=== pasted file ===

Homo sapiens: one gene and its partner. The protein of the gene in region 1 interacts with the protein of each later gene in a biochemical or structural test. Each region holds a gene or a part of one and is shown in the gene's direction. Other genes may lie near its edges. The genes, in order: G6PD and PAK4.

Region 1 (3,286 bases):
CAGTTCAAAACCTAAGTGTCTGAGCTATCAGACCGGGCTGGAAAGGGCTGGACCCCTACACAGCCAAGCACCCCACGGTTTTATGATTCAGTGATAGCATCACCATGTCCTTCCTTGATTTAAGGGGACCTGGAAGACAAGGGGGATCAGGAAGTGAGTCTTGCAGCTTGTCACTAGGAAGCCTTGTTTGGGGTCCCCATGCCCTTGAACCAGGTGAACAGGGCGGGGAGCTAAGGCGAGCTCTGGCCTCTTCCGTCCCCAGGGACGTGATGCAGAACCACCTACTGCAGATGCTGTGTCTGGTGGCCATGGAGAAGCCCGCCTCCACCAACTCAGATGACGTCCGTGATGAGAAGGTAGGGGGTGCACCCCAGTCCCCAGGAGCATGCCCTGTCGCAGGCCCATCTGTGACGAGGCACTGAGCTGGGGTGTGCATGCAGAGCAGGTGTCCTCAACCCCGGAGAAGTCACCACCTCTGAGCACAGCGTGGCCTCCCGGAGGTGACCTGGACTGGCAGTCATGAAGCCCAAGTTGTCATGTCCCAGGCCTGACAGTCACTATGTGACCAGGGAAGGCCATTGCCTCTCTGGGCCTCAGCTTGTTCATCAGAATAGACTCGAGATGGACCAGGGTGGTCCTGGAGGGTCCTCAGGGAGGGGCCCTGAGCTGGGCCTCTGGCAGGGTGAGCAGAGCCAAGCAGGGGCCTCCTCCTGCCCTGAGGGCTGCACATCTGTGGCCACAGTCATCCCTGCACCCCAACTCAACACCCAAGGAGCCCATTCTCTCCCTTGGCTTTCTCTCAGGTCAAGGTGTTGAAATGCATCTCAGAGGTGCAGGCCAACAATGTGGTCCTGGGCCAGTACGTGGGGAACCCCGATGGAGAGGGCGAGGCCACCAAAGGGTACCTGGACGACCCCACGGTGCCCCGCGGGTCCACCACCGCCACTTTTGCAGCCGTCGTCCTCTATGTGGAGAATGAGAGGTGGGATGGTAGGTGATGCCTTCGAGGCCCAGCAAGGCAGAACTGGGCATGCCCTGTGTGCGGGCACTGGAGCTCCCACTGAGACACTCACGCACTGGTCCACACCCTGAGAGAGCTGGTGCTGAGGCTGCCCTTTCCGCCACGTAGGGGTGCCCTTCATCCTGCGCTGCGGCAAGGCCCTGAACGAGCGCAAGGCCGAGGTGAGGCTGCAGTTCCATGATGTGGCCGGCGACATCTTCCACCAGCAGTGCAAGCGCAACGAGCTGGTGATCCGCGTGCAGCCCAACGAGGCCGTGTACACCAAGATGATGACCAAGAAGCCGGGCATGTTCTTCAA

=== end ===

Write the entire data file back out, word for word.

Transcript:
Homo sapiens: one gene and its partner. The protein of the gene in region 1 interacts with the protein of each later gene in a biochemical or structural test. Each region holds a gene or a part of one and is shown in the gene's direction. Other genes may lie near its edges. The genes, in order: G6PD and PAK4.

Region 1 (3,286 bases):
CAGTTCAAAACCTAAGTGTCTGAGCTATCAGACCGGGCTGGAAAGGGCTGGACCCCTACACAGCCAAGCACCCCACGGTTTTATGATTCAGTGATAGCATCACCATGTCCTTCCTTGATTTAAGGGGACCTGGAAGACAAGGGGGATCAGGAAGTGAGTCTTGCAGCTTGTCACTAGGAAGCCTTGTTTGGGGTCCCCATGCCCTTGAACCAGGTGAACAGGGCGGGGAGCTAAGGCGAGCTCTGGCCTCTTCCGTCCCCAGGGACGTGATGCAGAACCACCTACTGCAGATGCTGTGTCTGGTGGCCATGGAGAAGCCCGCCTCCACCAACTCAGATGACGTCCGTGATGAGAAGGTAGGGGGTGCACCCCAGTCCCCAGGAGCATGCCCTGTCGCAGGCCCATCTGTGACGAGGCACTGAGCTGGGGTGTGCATGCAGAGCAGGTGTCCTCAACCCCGGAGAAGTCACCACCTCTGAGCACAGCGTGGCCTCCCGGAGGTGACCTGGACTGGCAGTCATGAAGCCCAAGTTGTCATGTCCCAGGCCTGACAGTCACTATGTGACCAGGGAAGGCCATTGCCTCTCTGGGCCTCAGCTTGTTCATCAGAATAGACTCGAGATGGACCAGGGTGGTCCTGGAGGGTCCTCAGGGAGGGGCCCTGAGCTGGGCCTCTGGCAGGGTGAGCAGAGCCAAGCAGGGGCCTCCTCCTGCCCTGAGGGCTGCACATCTGTGGCCACAGTCATCCCTGCACCCCAACTCAACACCCAAGGAGCCCATTCTCTCCCTTGGCTTTCTCTCAGGTCAAGGTGTTGAAATGCATCTCAGAGGTGCAGGCCAACAATGTGGTCCTGGGCCAGTACGTGGGGAACCCCGATGGAGAGGGCGAGGCCACCAAAGGGTACCTGGACGACCCCACGGTGCCCCGCGGGTCCACCACCGCCACTTTTGCAGCCGTCGTCCTCTATGTGGAGAATGAGAGGTGGGATGGTAGGTGATGCCTTCGAGGCCCAGCAAGGCAGAACTGGGCATGCCCTGTGTGCGGGCACTGGAGCTCCCACTGAGACACTCACGCACTGGTCCACACCCTGAGAGAGCTGGTGCTGAGGCTGCCCTTTCCGCCACGTAGGGGTGCCCTTCATCCTGCGCTGCGGCAAGGCCCTGAACGAGCGCAAGGCCGAGGTGAGGCTGCAGTTCCATGATGTGGCCGGCGACATCTTCCACCAGCAGTGCAAGCGCAACGAGCTGGTGATCCGCGTGCAGCCCAACGAGGCCGTGTACACCAAGATGATGACCAAGAAGCCGGGCATGTTCTTCAA